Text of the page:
Civil Contract

2018-03-25

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Citation Name : 2017 SCMR 1696 SUPREME-COURT
Side Appellant : MUHAMMAD ABDUR REHMAN QURESHI
Side Opponent : SAGHEER AHMAD

S. 55—Transfer of Property Act (IV of 1882), S. 54—Agreement to sell immoveable property—Time essence of the contract —Principles—In view of the commercial nature of the property business and a widespread trend of rapid increase in prices of immovable properties, a seller could not be left at the mercy of the buyer to bind him in an agreement to sell and then delay completion of the contract for as long as he may wish hiding behind an archaic legal principle that in contract s involving immovable properties, time was generally not of the essence —Said rule was settled many centuries ago when prices of real estate remained constant and stagnant for years on end, however said rule had to be revisited and revised keeping in view the changed circumstances and the ground realties of the real estate market—In this day and age, on account of rapid increase in population demand for real estate had increased—On account of increasing demand and limited supply, property prices rose rapidly, at times in a matter of months, therefore, the principle that in real estate transactions, time was not of the essence could not indiscriminately be applied—Said principle must be interpreted and applied specifically considering the facts and circumstances of each case to balance equities, keeping the standards of reasonability in mind and ensuring that injustice was not done to either side.

Citation Name : 2017 YLR 1046 LAHORE-HIGH-COURT-LAHORE
Side Appellant : KHALIL
Side Opponent : SHARAFUDDIN MUSLEH SHAMI

S. 12—contract Act (IX of 1872), S.55—Suit for specific performance of contract —Time essence of contract —Scope—Plaintiff filed suit for specific performance of contract on the basis of agreement to sell which was dismissed by Trial Court—Validity—Plaintiff had not paid a single penny at the time of agreement nor at the date fixed for performance of his part—No hurdle existed for performance of agreement on the last date for performance of agreement—Agreement to sell was defective being not signed by one of the alleged sellers and share of said seller was not specifically mentioned in the agreement—Time was essence of contract in circumstances—Plaintiff had withdrawn the amount deposited by him in the Trial Court, without permission of the court—Conduct of plaintiff did not entitle him to discretionary relief of specific performance—Appeal was dismissed accordingly.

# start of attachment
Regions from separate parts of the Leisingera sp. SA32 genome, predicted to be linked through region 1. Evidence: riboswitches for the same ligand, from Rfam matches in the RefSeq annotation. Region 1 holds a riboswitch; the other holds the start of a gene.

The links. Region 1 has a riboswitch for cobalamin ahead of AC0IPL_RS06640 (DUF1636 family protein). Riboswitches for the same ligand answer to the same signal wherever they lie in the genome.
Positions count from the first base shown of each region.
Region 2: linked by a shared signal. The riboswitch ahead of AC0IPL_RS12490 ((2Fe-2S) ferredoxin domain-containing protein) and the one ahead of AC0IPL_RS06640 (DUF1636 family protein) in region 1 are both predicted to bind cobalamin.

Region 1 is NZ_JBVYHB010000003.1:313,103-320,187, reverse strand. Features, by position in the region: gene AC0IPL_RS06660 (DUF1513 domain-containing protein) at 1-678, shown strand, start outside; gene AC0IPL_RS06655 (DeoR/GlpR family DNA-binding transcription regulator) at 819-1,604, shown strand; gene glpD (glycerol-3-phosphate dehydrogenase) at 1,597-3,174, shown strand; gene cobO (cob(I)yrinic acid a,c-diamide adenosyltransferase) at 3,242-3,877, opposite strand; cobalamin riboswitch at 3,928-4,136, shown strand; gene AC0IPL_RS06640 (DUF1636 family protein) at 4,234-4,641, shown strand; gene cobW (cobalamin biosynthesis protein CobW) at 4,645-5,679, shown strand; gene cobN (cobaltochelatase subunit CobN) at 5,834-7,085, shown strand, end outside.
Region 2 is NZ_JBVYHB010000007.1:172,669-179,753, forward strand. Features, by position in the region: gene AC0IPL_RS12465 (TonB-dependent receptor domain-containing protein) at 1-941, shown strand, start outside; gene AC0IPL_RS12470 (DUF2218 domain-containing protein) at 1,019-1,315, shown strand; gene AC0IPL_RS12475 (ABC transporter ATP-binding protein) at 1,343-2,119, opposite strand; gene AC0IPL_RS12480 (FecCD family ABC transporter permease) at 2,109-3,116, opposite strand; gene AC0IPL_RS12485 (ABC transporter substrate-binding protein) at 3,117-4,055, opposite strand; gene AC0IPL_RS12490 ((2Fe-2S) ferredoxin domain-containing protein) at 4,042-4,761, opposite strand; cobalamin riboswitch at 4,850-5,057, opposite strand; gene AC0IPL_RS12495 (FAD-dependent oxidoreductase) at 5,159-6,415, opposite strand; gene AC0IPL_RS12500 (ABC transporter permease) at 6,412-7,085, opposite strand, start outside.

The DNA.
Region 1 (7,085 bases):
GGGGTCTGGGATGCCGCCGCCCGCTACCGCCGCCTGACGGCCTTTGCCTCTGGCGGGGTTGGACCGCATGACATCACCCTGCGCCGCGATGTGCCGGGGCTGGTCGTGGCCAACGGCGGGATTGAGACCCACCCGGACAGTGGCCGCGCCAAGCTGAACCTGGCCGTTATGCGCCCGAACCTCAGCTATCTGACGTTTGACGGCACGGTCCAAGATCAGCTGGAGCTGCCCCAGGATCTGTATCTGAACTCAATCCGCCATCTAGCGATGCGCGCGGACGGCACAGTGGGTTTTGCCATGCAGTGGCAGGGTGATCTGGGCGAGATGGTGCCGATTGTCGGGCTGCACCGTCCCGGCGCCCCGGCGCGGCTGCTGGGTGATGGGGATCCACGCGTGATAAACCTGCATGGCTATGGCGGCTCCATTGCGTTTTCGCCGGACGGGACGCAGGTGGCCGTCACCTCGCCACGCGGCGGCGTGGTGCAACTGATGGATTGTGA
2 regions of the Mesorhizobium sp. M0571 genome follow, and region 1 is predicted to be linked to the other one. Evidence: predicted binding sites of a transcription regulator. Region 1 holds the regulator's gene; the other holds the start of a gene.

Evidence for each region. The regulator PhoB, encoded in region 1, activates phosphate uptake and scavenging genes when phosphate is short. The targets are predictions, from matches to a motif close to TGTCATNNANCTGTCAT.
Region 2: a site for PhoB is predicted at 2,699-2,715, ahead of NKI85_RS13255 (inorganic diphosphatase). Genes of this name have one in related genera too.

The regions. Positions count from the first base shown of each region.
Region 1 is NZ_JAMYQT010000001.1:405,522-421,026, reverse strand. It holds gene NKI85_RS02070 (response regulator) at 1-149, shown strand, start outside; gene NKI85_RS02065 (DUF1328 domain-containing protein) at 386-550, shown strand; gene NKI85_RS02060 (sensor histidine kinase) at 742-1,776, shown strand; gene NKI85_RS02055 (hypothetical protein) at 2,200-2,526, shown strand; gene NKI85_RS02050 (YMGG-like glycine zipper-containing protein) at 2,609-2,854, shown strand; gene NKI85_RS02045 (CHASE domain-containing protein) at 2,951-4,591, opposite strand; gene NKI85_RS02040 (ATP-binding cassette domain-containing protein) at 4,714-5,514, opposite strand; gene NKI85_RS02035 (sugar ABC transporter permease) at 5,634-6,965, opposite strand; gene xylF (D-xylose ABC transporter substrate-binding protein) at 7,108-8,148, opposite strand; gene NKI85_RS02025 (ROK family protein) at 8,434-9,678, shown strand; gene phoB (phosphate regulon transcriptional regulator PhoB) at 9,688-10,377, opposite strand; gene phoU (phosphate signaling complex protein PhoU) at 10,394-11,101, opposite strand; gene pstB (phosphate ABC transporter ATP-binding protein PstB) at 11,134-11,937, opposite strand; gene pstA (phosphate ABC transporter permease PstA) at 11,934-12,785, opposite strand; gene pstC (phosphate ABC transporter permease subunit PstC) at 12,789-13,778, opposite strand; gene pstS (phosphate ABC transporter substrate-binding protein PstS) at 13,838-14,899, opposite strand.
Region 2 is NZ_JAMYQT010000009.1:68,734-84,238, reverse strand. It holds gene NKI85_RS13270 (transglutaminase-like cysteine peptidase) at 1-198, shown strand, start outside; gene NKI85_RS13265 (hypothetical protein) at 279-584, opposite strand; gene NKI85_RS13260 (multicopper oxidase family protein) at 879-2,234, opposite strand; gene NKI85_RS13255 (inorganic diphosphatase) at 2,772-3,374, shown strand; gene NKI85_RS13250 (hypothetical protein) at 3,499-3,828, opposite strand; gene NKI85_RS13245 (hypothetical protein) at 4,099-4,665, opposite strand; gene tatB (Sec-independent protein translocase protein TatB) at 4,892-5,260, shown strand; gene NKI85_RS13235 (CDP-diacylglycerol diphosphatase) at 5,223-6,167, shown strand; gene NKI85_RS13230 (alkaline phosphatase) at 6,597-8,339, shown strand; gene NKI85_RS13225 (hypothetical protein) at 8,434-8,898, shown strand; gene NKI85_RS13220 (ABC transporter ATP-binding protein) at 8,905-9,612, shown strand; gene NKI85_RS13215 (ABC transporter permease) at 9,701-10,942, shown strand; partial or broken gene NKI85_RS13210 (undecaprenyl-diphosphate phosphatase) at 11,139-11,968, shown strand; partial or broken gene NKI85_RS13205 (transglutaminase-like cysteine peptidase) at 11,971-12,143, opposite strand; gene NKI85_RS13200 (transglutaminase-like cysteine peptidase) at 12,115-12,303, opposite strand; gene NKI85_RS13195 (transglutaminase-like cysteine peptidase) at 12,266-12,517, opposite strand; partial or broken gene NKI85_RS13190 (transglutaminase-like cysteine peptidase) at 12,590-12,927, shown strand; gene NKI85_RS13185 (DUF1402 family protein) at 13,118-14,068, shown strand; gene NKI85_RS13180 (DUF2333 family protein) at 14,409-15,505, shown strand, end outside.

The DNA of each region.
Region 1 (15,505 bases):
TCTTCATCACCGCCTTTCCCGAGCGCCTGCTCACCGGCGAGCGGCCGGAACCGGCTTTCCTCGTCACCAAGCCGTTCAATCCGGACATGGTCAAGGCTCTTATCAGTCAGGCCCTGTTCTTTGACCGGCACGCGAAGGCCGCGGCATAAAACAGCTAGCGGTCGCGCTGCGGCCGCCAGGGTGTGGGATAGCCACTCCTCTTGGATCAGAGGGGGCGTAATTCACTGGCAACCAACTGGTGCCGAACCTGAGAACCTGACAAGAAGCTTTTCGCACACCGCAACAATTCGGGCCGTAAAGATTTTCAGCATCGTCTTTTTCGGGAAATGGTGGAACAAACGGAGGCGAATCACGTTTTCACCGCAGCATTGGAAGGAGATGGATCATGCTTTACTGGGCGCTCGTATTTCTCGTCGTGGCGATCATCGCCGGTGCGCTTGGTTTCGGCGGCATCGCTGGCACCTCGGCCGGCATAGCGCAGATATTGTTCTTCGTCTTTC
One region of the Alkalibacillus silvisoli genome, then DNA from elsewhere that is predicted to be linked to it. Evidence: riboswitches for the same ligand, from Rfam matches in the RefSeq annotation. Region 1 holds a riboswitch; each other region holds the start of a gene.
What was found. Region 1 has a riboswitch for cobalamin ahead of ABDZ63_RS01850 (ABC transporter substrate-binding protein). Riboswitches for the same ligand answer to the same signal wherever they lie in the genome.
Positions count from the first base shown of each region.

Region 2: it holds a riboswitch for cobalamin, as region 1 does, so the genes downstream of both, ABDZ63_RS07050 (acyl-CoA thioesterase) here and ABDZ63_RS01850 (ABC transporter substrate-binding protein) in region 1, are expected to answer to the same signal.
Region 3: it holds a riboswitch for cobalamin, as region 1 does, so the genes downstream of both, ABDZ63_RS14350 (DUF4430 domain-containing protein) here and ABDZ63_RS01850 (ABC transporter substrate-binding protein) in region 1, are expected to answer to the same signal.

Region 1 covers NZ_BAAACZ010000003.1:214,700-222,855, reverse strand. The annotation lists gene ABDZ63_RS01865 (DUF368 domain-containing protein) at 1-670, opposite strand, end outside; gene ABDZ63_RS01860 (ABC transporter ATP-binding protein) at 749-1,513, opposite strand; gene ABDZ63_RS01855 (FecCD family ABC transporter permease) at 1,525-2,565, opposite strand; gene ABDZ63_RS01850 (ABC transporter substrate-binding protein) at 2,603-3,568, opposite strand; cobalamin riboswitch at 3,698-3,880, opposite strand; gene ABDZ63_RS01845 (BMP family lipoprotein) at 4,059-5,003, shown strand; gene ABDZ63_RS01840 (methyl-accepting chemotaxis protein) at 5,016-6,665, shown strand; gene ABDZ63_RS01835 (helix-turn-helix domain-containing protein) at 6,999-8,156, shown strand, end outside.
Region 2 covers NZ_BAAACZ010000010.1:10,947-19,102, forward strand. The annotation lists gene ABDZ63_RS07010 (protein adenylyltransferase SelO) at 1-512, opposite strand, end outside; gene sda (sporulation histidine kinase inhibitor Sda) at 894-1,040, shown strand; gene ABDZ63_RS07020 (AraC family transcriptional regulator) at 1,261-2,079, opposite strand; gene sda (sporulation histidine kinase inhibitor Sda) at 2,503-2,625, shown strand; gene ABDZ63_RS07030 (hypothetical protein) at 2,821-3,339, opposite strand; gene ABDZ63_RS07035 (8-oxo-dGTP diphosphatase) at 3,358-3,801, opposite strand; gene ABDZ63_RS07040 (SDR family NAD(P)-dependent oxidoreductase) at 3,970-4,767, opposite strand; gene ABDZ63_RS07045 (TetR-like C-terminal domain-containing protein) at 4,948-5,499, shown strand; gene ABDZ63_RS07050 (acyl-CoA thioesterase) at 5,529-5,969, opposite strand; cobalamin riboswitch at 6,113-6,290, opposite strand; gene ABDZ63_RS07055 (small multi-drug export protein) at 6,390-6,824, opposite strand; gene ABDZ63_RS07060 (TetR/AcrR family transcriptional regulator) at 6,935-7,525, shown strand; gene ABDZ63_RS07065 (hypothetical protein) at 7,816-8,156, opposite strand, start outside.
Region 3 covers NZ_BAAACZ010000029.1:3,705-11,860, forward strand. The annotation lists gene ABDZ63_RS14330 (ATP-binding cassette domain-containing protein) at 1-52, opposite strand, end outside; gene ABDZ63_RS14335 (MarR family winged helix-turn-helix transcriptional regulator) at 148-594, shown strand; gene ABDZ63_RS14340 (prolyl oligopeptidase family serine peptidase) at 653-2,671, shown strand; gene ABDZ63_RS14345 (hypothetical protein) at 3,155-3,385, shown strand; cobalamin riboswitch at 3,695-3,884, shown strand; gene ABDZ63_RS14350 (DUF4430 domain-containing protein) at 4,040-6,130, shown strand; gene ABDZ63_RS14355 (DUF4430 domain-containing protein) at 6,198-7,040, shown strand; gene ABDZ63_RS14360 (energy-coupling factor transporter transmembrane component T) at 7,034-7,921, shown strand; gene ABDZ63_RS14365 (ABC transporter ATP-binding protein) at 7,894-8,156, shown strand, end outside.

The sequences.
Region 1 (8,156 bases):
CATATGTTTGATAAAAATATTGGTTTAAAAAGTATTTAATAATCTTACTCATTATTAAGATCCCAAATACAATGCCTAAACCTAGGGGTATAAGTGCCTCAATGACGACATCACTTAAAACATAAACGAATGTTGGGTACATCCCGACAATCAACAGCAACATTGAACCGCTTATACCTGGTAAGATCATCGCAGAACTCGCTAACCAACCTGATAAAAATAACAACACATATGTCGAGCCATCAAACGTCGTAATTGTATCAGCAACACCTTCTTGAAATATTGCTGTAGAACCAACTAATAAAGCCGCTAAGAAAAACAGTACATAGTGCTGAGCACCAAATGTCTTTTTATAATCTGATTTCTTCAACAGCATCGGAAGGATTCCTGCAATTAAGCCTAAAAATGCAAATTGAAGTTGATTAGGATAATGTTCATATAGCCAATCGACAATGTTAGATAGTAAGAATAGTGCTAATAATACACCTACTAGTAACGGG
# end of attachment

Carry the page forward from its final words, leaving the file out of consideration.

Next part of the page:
Citation Name : 2017 SCMR 902 SUPREME-COURT
Side Appellant : Malik BAHADUR SHER KHAN
Side Opponent : Haji SHAH ALAM

S. 55—Specific Relief Act (I of 1877), S. 12—Suit for specific performance of agreement to sell—“Time essence of the contract “—Scope — Seller/defendant agreed to sell the land in dispute to the buyer/plaintiff for a sum of Rs.40,00,000/- vide agreement to sell; that a sum of Rs.20,00,000/- was paid at the time of execution of the agreement while the remaining was agreed to be paid “within one and a half months”—“Time was essence of the agreement” as the words used in the agreement provided that the remaining part of the agreement would be performed within one and a half months—Plaintiff/buyer in his plaint averred that he approached the seller/defendant after expiration of the time stipulated for the performance of the remaining part of the agreement—When the plaintiff/buyer himself clearly averred in the plaint that he approached the seller/defendant after the expiration of the date stipulated in the agreement for the performance of the remaining part of the agreement, it did not lie in his mouth to state in the evidence recorded in the Court that he approached the seller/defendant before such date—Evidence thus led being an outright departure from the pleadings could not be led nor could it be read even if it was led—Supreme Court observed that with the current state of affairs every passing day brought a decrease in the value of the currency and a manifold increase in the prices of the land, thus diluting the import of the words used in the agreement expressing terminus a quo and terminus ad quem could not be approved—Supreme Court directed that since a sum of Rs.20,00,000/- was received by the seller/defendant who at no stage made any effort to return the same, therefore, considering the decrease in the value of the currency and corresponding increase in the prices of the land, the seller/defendant would pay Rs.30,00,000/- over and above Rs.20,00,000/- to the buyer/plaintiff within a period of three months — Appeal was allowed accordingly.